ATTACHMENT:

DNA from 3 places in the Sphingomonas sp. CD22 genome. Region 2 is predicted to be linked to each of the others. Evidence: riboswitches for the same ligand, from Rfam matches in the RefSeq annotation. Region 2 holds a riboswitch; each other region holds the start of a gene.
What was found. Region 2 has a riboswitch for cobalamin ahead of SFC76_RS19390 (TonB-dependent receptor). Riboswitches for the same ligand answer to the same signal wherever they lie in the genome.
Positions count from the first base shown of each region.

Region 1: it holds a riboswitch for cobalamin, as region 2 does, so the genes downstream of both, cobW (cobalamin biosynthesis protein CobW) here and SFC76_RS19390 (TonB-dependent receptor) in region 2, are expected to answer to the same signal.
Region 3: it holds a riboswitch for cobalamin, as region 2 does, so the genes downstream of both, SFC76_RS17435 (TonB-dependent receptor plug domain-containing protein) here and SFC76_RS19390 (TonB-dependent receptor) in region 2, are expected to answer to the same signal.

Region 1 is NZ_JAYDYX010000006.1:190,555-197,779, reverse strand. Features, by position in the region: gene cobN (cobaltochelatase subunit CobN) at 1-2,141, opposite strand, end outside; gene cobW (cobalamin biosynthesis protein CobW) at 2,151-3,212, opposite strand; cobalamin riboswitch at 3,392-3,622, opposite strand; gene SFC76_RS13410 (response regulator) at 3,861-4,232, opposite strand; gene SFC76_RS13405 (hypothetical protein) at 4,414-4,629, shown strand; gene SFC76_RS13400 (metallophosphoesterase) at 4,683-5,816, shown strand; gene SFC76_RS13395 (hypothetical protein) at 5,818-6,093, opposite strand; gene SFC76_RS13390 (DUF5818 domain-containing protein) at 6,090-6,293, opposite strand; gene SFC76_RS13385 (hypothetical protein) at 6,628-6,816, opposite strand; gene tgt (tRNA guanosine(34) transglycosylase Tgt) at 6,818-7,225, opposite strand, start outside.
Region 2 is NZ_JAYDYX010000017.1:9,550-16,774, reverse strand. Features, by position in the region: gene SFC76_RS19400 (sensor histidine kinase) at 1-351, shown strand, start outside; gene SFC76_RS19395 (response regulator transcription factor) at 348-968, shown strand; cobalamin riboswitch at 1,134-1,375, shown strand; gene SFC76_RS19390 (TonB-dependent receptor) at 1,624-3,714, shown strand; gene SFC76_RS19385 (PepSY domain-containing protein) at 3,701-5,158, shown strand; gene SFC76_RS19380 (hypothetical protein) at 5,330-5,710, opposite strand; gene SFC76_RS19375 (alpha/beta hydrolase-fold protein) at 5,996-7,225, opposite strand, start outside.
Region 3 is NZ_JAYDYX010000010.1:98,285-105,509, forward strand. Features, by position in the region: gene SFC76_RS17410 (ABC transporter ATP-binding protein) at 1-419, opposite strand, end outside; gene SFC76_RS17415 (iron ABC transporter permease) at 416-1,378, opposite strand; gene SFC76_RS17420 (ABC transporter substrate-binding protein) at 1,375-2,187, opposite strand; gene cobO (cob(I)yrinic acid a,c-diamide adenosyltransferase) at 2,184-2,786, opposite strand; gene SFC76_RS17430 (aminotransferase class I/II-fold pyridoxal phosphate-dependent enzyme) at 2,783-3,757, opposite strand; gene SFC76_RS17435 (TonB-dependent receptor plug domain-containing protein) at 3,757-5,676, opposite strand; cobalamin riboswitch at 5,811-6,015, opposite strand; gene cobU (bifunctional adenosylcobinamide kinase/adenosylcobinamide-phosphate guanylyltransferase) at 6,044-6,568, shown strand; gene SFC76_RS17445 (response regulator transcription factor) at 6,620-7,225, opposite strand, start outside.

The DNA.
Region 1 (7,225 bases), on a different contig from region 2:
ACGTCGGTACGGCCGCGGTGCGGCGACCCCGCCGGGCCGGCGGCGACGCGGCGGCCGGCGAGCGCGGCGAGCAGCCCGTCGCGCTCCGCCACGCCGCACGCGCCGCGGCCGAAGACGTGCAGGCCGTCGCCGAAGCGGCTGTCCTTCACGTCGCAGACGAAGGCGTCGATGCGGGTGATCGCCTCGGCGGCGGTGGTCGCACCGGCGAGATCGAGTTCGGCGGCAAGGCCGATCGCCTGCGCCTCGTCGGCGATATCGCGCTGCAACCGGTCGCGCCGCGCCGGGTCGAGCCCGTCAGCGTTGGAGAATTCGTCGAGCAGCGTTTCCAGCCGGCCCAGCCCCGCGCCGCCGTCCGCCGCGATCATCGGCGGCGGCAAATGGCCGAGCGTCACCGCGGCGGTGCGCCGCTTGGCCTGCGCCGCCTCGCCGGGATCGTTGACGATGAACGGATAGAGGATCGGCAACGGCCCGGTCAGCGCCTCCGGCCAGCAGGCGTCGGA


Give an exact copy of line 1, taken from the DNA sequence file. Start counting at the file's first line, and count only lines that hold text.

DNA from 3 places in the Sphingomonas sp. CD22 genome. Region 2 is predicted to be linked to each of the others. Evidence: riboswitches for the same ligand, from Rfam matches in the RefSeq annotation. Region 2 holds a riboswitch; each other region holds the start of a gene.